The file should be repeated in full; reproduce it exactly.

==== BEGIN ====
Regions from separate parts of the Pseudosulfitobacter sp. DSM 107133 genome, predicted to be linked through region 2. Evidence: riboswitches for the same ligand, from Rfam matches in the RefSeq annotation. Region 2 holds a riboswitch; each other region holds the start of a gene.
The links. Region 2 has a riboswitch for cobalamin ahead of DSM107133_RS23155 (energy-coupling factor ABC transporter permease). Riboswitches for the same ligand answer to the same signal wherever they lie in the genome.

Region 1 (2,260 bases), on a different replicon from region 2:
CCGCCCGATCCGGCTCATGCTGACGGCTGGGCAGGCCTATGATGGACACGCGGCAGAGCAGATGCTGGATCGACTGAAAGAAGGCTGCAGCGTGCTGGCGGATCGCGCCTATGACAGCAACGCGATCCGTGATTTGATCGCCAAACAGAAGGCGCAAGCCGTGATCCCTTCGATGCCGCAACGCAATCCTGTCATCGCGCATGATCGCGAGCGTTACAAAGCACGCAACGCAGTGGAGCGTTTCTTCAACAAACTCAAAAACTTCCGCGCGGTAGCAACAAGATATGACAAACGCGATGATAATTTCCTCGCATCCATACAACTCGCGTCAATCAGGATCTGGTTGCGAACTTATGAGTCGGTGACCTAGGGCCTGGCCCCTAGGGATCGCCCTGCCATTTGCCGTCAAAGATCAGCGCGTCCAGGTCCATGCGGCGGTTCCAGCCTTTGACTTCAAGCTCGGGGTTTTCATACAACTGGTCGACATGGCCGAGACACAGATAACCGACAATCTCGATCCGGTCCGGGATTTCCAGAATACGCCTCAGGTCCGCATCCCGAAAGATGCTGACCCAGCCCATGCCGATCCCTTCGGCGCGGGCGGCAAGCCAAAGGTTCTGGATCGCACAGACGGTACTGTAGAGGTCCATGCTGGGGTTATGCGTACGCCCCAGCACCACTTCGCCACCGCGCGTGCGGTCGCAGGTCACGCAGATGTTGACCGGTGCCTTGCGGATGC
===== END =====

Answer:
Regions from separate parts of the Pseudosulfitobacter sp. DSM 107133 genome, predicted to be linked through region 2. Evidence: riboswitches for the same ligand, from Rfam matches in the RefSeq annotation. Region 2 holds a riboswitch; each other region holds the start of a gene.
The links. Region 2 has a riboswitch for cobalamin ahead of DSM107133_RS23155 (energy-coupling factor ABC transporter permease). Riboswitches for the same ligand answer to the same signal wherever they lie in the genome.

Region 1 (2,260 bases), on a different replicon from region 2:
CCGCCCGATCCGGCTCATGCTGACGGCTGGGCAGGCCTATGATGGACACGCGGCAGAGCAGATGCTGGATCGACTGAAAGAAGGCTGCAGCGTGCTGGCGGATCGCGCCTATGACAGCAACGCGATCCGTGATTTGATCGCCAAACAGAAGGCGCAAGCCGTGATCCCTTCGATGCCGCAACGCAATCCTGTCATCGCGCATGATCGCGAGCGTTACAAAGCACGCAACGCAGTGGAGCGTTTCTTCAACAAACTCAAAAACTTCCGCGCGGTAGCAACAAGATATGACAAACGCGATGATAATTTCCTCGCATCCATACAACTCGCGTCAATCAGGATCTGGTTGCGAACTTATGAGTCGGTGACCTAGGGCCTGGCCCCTAGGGATCGCCCTGCCATTTGCCGTCAAAGATCAGCGCGTCCAGGTCCATGCGGCGGTTCCAGCCTTTGACTTCAAGCTCGGGGTTTTCATACAACTGGTCGACATGGCCGAGACACAGATAACCGACAATCTCGATCCGGTCCGGGATTTCCAGAATACGCCTCAGGTCCGCATCCCGAAAGATGCTGACCCAGCCCATGCCGATCCCTTCGGCGCGGGCGGCAAGCCAAAGGTTCTGGATCGCACAGACGGTACTGTAGAGGTCCATGCTGGGGTTATGCGTACGCCCCAGCACCACTTCGCCACCGCGCGTGCGGTCGCAGGTCACGCAGATGTTGACCGGTGCCTTGCGGATGC